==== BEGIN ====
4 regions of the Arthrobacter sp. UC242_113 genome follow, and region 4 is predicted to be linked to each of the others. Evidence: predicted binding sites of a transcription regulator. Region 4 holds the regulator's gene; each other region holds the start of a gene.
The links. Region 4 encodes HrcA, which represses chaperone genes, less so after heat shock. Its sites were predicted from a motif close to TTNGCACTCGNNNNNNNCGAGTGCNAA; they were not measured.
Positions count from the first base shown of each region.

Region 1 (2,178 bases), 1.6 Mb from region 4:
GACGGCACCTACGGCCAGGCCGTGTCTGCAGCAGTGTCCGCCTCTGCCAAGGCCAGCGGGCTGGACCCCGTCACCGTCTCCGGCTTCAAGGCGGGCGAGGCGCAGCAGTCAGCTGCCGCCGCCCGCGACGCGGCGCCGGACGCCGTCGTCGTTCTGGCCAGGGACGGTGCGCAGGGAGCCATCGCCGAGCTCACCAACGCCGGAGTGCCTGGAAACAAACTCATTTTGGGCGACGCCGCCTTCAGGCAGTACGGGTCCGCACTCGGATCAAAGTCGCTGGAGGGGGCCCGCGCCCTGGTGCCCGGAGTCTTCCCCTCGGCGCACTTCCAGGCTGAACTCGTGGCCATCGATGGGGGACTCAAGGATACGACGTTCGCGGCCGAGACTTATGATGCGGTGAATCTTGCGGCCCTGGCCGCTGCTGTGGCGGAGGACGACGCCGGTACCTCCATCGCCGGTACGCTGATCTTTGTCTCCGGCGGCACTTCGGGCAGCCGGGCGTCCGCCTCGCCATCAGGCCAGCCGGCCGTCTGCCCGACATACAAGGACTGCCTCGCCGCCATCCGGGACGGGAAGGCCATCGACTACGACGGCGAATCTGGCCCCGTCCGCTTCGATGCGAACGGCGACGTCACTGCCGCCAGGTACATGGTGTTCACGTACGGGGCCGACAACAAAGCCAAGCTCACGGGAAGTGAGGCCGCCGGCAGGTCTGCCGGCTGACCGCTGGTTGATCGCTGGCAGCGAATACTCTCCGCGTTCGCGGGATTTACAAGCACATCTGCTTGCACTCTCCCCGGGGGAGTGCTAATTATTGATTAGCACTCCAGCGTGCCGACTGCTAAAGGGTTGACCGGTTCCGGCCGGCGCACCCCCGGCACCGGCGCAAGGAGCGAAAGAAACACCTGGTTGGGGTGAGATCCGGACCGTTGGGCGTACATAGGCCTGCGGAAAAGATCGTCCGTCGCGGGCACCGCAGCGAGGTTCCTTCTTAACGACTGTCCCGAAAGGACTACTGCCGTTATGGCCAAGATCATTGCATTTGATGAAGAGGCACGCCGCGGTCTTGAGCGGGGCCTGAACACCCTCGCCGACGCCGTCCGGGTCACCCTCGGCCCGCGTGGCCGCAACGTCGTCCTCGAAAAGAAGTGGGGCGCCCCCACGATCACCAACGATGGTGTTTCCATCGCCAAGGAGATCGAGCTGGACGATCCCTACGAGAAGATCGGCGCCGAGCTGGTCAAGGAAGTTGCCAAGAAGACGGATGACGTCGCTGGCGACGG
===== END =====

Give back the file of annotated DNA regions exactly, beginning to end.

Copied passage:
4 regions of the Arthrobacter sp. UC242_113 genome follow, and region 4 is predicted to be linked to each of the others. Evidence: predicted binding sites of a transcription regulator. Region 4 holds the regulator's gene; each other region holds the start of a gene.
The links. Region 4 encodes HrcA, which represses chaperone genes, less so after heat shock. Its sites were predicted from a motif close to TTNGCACTCGNNNNNNNCGAGTGCNAA; they were not measured.
Positions count from the first base shown of each region.

Region 1 (2,178 bases), 1.6 Mb from region 4:
GACGGCACCTACGGCCAGGCCGTGTCTGCAGCAGTGTCCGCCTCTGCCAAGGCCAGCGGGCTGGACCCCGTCACCGTCTCCGGCTTCAAGGCGGGCGAGGCGCAGCAGTCAGCTGCCGCCGCCCGCGACGCGGCGCCGGACGCCGTCGTCGTTCTGGCCAGGGACGGTGCGCAGGGAGCCATCGCCGAGCTCACCAACGCCGGAGTGCCTGGAAACAAACTCATTTTGGGCGACGCCGCCTTCAGGCAGTACGGGTCCGCACTCGGATCAAAGTCGCTGGAGGGGGCCCGCGCCCTGGTGCCCGGAGTCTTCCCCTCGGCGCACTTCCAGGCTGAACTCGTGGCCATCGATGGGGGACTCAAGGATACGACGTTCGCGGCCGAGACTTATGATGCGGTGAATCTTGCGGCCCTGGCCGCTGCTGTGGCGGAGGACGACGCCGGTACCTCCATCGCCGGTACGCTGATCTTTGTCTCCGGCGGCACTTCGGGCAGCCGGGCGTCCGCCTCGCCATCAGGCCAGCCGGCCGTCTGCCCGACATACAAGGACTGCCTCGCCGCCATCCGGGACGGGAAGGCCATCGACTACGACGGCGAATCTGGCCCCGTCCGCTTCGATGCGAACGGCGACGTCACTGCCGCCAGGTACATGGTGTTCACGTACGGGGCCGACAACAAAGCCAAGCTCACGGGAAGTGAGGCCGCCGGCAGGTCTGCCGGCTGACCGCTGGTTGATCGCTGGCAGCGAATACTCTCCGCGTTCGCGGGATTTACAAGCACATCTGCTTGCACTCTCCCCGGGGGAGTGCTAATTATTGATTAGCACTCCAGCGTGCCGACTGCTAAAGGGTTGACCGGTTCCGGCCGGCGCACCCCCGGCACCGGCGCAAGGAGCGAAAGAAACACCTGGTTGGGGTGAGATCCGGACCGTTGGGCGTACATAGGCCTGCGGAAAAGATCGTCCGTCGCGGGCACCGCAGCGAGGTTCCTTCTTAACGACTGTCCCGAAAGGACTACTGCCGTTATGGCCAAGATCATTGCATTTGATGAAGAGGCACGCCGCGGTCTTGAGCGGGGCCTGAACACCCTCGCCGACGCCGTCCGGGTCACCCTCGGCCCGCGTGGCCGCAACGTCGTCCTCGAAAAGAAGTGGGGCGCCCCCACGATCACCAACGATGGTGTTTCCATCGCCAAGGAGATCGAGCTGGACGATCCCTACGAGAAGATCGGCGCCGAGCTGGTCAAGGAAGTTGCCAAGAAGACGGATGACGTCGCTGGCGACGG